"The day I found out about it, it was tough. But I realized I had to get over it. I realized it was just a bump in the road and I'm determined to get back," stated Ragone in a recent interview with SOR.com.
Indeed, Ragone is looking at the freak accident as an opportunity to build the type of character that he knows will be necessary at the next level and beyond. Often times it is precisely this type of incident where an individual reaches a crucial point and a decision must be made. For Ragone the decision was an easy one.
"This is something that will build character," stated Mr. Ragone, Mike's father.
"Right now, it's physical therapy three times a week and we're going to start the recovery process now," continued Mr. Ragone.
Doctors at the renowned Rothman Institute (whose physicians serve as doctors for the Philadelphia Eagles, Flyers, and Philadelphia Phantoms (AHL)) of Philadelphia are being consulted for Ragone's recovery and their prognosis was a positive one.
Surgery is set for the first week of April.
The timetable, as it stands right now, may enable Ragone, in the best case scenario, to get back in action by his squad's first game this fall. More likely, Ragone concedes, he will have to miss a couple of games to ensure he is back to full health.
Despite the injury, Ragone is brimming with confidence and enthusiasm and remains certain that this injury will help him in the long run. Without a doubt, it helps quite a bit when the ensuing phone calls from collegiate coaches to his high school coach ensured Ragone that his scholarship would remain on the table. All schools but USC have remained in contact, including Ragone's state school, Rutgers.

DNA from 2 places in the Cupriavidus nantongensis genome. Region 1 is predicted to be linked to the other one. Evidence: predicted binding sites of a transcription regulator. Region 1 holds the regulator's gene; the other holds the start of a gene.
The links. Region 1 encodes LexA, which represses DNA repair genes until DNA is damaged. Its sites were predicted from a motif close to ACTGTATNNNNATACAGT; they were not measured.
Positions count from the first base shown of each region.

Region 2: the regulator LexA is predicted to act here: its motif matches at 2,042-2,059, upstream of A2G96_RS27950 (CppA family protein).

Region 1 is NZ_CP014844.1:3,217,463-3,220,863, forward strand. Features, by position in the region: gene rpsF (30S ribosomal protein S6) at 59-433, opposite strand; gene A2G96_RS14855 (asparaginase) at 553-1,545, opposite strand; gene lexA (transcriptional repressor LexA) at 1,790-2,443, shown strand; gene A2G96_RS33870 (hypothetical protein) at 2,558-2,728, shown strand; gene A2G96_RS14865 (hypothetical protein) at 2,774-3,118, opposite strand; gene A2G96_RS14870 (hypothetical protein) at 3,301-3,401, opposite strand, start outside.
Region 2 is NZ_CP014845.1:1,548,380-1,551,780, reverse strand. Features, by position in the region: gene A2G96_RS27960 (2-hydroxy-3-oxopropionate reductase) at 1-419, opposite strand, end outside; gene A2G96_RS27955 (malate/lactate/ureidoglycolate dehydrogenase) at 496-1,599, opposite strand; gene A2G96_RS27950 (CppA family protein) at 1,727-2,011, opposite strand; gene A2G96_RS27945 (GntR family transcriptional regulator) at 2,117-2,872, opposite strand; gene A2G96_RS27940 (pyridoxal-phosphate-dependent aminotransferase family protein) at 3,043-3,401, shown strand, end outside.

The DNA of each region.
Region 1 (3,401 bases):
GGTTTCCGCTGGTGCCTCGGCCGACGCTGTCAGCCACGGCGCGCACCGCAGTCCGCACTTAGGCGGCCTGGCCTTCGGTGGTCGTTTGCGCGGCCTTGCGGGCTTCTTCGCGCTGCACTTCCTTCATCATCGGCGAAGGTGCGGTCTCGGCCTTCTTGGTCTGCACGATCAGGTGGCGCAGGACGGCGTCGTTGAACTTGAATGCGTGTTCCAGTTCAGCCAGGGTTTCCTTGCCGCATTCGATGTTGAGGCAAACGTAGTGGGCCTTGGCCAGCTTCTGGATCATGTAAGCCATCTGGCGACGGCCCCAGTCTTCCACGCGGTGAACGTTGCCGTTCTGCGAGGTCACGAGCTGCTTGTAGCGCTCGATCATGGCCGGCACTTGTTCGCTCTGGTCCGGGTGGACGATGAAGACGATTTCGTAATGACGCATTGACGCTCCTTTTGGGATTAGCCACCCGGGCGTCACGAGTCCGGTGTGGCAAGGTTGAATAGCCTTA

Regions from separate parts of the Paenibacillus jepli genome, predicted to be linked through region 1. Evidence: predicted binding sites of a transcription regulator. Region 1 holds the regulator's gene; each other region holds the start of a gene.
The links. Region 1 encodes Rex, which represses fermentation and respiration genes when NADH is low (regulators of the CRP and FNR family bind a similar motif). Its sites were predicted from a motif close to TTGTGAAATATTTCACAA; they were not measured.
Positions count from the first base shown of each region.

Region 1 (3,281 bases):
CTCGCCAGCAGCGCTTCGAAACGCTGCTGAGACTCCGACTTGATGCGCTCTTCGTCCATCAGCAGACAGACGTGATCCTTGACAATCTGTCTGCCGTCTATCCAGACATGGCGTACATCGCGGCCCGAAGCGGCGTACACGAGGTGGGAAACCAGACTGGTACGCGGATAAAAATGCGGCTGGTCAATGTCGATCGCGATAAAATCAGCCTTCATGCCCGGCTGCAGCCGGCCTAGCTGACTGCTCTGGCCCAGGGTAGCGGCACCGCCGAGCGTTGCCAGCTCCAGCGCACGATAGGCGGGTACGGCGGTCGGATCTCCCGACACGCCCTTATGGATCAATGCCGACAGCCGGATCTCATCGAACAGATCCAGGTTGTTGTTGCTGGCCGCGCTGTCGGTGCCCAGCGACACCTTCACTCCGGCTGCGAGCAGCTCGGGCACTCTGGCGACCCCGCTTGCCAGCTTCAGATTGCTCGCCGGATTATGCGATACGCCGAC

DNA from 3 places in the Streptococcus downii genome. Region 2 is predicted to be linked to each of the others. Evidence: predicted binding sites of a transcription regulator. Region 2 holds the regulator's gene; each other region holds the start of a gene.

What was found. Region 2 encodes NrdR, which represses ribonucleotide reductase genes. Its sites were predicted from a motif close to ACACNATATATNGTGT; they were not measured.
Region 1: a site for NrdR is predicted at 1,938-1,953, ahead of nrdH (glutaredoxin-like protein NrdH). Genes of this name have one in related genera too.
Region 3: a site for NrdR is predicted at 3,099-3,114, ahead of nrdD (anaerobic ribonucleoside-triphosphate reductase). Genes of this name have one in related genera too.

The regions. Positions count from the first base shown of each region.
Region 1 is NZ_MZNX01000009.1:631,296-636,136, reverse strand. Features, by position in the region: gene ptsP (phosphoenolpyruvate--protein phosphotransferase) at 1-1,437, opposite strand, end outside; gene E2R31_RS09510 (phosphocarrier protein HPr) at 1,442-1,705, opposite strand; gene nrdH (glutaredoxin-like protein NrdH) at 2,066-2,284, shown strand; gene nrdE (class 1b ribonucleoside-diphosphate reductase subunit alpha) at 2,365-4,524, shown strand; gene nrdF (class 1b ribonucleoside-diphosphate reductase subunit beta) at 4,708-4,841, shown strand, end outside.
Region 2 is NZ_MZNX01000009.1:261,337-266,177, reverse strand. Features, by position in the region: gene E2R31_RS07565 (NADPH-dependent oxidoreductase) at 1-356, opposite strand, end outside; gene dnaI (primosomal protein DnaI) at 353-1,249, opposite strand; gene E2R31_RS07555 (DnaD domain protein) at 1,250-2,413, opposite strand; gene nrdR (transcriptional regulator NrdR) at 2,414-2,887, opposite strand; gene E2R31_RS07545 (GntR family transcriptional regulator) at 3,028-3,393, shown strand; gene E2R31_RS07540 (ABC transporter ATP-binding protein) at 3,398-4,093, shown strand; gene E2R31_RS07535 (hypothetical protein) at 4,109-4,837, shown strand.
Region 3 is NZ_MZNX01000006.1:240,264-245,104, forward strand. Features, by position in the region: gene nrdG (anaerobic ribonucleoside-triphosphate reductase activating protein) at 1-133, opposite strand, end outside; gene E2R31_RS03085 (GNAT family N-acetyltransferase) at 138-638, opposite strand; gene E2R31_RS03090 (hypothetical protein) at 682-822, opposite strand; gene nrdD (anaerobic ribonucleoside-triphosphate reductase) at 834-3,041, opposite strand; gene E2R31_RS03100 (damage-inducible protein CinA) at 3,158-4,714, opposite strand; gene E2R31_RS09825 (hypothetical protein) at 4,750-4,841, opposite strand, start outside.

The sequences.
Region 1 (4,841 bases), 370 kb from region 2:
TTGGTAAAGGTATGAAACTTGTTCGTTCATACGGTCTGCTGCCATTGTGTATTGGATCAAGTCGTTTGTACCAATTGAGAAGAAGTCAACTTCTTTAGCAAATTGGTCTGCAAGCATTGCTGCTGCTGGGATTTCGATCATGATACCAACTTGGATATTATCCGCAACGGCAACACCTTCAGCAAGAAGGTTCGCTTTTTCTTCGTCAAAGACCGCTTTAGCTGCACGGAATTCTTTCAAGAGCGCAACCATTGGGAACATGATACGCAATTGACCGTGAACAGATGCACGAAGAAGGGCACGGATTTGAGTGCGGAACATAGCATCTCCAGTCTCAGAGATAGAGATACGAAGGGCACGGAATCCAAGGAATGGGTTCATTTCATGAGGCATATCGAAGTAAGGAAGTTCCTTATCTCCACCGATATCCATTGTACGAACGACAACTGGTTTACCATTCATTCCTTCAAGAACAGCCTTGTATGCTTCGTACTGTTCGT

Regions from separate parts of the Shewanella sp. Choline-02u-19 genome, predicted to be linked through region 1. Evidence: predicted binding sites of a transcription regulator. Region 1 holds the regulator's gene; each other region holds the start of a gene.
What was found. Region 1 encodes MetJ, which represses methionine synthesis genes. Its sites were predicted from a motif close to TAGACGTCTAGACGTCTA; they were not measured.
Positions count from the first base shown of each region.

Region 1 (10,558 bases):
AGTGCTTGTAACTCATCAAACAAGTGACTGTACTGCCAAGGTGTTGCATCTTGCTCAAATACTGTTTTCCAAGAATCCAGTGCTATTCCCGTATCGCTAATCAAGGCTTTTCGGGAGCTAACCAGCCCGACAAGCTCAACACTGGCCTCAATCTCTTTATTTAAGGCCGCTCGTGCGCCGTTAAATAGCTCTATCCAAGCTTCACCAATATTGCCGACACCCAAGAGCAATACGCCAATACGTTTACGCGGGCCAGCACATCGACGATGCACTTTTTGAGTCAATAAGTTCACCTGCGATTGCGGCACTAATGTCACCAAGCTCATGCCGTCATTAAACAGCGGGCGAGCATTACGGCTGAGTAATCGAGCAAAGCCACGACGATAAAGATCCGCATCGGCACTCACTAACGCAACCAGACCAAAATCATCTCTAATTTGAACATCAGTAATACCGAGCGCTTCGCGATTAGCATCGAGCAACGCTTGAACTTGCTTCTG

"Every school has been showing their support," insisted the elder Ragone.
For sure, this is as crucial a time for the schools recruiting Ragone as it is for Ragone. This is the time when the Ragones can get a sense for who truly wants Mike as part of their family.
Although not being able to participate in any of the spring/summer camps or combines, Ragone states that all the schools that have offered him "remain in the game." And while no decision date has been set chances are rather unlikely that Ragone will wait out the process until LOI day.
We asked Ragone to break down his decision process, as if a decision was looming, in terms of what he looks for in a school.
"Education is more important to me than anything. I want to be sure that I am prepared for life after football because you never know what will happen after college. Second is the football team. I want to play somewhere early and I don't want to sit around for the first few years. And third is tradition."
Ragone's attitude, without an ounce of negativity, is without a doubt the most attractive character trait this young man possesses -- all far ahead of his impressive size, versatility as a football player, and athletic ability. A doer rather than a talker, his demeanor could not be better exemplified than by what happened immediately after his match was stopped.
Ragone heard a pop and knew something had gone wrong. It's absolutely reactionary, and quite normal at that, to insist on knowing what had exactly had gone wrong. Putting himself on the backburner he would not leave the arena and insisted on hanging around to see his friend, Anthony Trongone, wrestle in the 171-pound final.
"When it happened I had a choice either to leave or to see my best friend wrestle."
It should be no surprise that Ragone stayed.